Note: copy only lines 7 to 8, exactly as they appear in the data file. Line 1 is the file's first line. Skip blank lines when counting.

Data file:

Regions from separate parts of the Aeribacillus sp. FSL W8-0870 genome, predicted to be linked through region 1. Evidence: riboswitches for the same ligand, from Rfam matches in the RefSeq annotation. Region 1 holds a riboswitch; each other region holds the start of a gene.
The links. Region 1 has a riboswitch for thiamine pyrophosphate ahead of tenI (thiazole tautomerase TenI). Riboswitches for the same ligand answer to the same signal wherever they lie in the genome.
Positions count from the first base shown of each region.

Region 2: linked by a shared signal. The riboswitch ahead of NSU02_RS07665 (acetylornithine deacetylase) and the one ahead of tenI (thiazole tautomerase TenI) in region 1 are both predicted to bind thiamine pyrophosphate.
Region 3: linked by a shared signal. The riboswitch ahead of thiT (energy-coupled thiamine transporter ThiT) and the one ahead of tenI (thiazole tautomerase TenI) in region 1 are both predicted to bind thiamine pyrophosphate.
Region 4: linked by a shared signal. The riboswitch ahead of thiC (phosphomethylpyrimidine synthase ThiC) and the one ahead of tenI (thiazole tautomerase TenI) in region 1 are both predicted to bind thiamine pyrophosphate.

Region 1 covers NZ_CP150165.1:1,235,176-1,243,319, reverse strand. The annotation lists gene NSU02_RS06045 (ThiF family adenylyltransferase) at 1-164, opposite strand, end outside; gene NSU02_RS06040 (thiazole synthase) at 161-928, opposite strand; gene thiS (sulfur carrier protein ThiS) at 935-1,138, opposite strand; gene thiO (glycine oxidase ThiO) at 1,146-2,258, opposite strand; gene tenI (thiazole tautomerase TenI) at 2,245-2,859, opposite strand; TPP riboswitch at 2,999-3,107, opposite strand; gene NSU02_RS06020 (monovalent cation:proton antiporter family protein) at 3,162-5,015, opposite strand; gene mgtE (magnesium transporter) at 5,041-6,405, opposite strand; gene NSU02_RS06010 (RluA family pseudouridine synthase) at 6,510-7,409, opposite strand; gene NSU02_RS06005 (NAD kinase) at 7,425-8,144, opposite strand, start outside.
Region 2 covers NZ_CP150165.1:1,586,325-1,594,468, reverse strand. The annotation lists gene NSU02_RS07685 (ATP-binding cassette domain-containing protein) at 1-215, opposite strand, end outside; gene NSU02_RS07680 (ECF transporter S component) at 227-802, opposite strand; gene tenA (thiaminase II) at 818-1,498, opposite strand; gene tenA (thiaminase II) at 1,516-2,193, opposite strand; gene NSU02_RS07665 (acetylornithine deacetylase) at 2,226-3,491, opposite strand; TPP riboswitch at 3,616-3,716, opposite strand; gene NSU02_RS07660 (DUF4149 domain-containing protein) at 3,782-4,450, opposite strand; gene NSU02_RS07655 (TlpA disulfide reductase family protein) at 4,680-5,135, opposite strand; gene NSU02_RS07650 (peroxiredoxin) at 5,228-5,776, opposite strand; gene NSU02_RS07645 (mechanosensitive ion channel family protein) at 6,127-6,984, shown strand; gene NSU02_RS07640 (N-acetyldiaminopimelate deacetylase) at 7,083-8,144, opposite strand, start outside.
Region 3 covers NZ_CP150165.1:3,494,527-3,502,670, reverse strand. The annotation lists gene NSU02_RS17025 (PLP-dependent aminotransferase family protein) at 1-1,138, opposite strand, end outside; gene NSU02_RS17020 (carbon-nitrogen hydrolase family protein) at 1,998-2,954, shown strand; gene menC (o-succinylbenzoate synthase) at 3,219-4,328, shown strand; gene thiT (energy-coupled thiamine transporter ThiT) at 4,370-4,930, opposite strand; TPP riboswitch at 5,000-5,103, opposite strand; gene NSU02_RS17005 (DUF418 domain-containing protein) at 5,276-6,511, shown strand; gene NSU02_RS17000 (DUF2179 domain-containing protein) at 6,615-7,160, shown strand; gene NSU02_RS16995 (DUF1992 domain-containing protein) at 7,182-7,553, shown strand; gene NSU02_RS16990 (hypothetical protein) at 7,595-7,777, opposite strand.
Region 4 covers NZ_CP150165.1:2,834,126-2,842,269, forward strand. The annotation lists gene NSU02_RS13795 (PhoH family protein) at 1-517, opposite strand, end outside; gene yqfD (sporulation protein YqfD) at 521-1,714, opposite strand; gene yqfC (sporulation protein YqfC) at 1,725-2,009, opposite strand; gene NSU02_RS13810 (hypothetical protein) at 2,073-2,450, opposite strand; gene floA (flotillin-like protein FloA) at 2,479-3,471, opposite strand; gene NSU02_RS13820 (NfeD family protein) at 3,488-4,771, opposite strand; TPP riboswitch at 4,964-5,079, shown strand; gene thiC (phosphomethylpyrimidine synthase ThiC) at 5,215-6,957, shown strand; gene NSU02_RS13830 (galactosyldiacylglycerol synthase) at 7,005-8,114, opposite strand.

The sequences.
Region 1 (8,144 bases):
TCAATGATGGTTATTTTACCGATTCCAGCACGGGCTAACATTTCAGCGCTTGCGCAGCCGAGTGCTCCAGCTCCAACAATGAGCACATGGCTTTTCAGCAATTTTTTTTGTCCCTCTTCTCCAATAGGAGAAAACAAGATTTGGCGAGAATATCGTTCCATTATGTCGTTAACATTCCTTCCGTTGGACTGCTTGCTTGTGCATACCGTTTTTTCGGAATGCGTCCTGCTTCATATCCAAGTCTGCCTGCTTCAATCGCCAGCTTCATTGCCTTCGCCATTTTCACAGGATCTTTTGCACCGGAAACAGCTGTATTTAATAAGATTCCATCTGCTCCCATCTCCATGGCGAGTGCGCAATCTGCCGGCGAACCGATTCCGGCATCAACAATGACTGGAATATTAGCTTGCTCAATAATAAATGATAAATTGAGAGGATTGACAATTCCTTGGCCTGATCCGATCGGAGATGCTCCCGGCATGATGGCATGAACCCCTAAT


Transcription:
Region 1 covers NZ_CP150165.1:1,235,176-1,243,319, reverse strand. The annotation lists gene NSU02_RS06045 (ThiF family adenylyltransferase) at 1-164, opposite strand, end outside; gene NSU02_RS06040 (thiazole synthase) at 161-928, opposite strand; gene thiS (sulfur carrier protein ThiS) at 935-1,138, opposite strand; gene thiO (glycine oxidase ThiO) at 1,146-2,258, opposite strand; gene tenI (thiazole tautomerase TenI) at 2,245-2,859, opposite strand; TPP riboswitch at 2,999-3,107, opposite strand; gene NSU02_RS06020 (monovalent cation:proton antiporter family protein) at 3,162-5,015, opposite strand; gene mgtE (magnesium transporter) at 5,041-6,405, opposite strand; gene NSU02_RS06010 (RluA family pseudouridine synthase) at 6,510-7,409, opposite strand; gene NSU02_RS06005 (NAD kinase) at 7,425-8,144, opposite strand, start outside.
Region 2 covers NZ_CP150165.1:1,586,325-1,594,468, reverse strand. The annotation lists gene NSU02_RS07685 (ATP-binding cassette domain-containing protein) at 1-215, opposite strand, end outside; gene NSU02_RS07680 (ECF transporter S component) at 227-802, opposite strand; gene tenA (thiaminase II) at 818-1,498, opposite strand; gene tenA (thiaminase II) at 1,516-2,193, opposite strand; gene NSU02_RS07665 (acetylornithine deacetylase) at 2,226-3,491, opposite strand; TPP riboswitch at 3,616-3,716, opposite strand; gene NSU02_RS07660 (DUF4149 domain-containing protein) at 3,782-4,450, opposite strand; gene NSU02_RS07655 (TlpA disulfide reductase family protein) at 4,680-5,135, opposite strand; gene NSU02_RS07650 (peroxiredoxin) at 5,228-5,776, opposite strand; gene NSU02_RS07645 (mechanosensitive ion channel family protein) at 6,127-6,984, shown strand; gene NSU02_RS07640 (N-acetyldiaminopimelate deacetylase) at 7,083-8,144, opposite strand, start outside.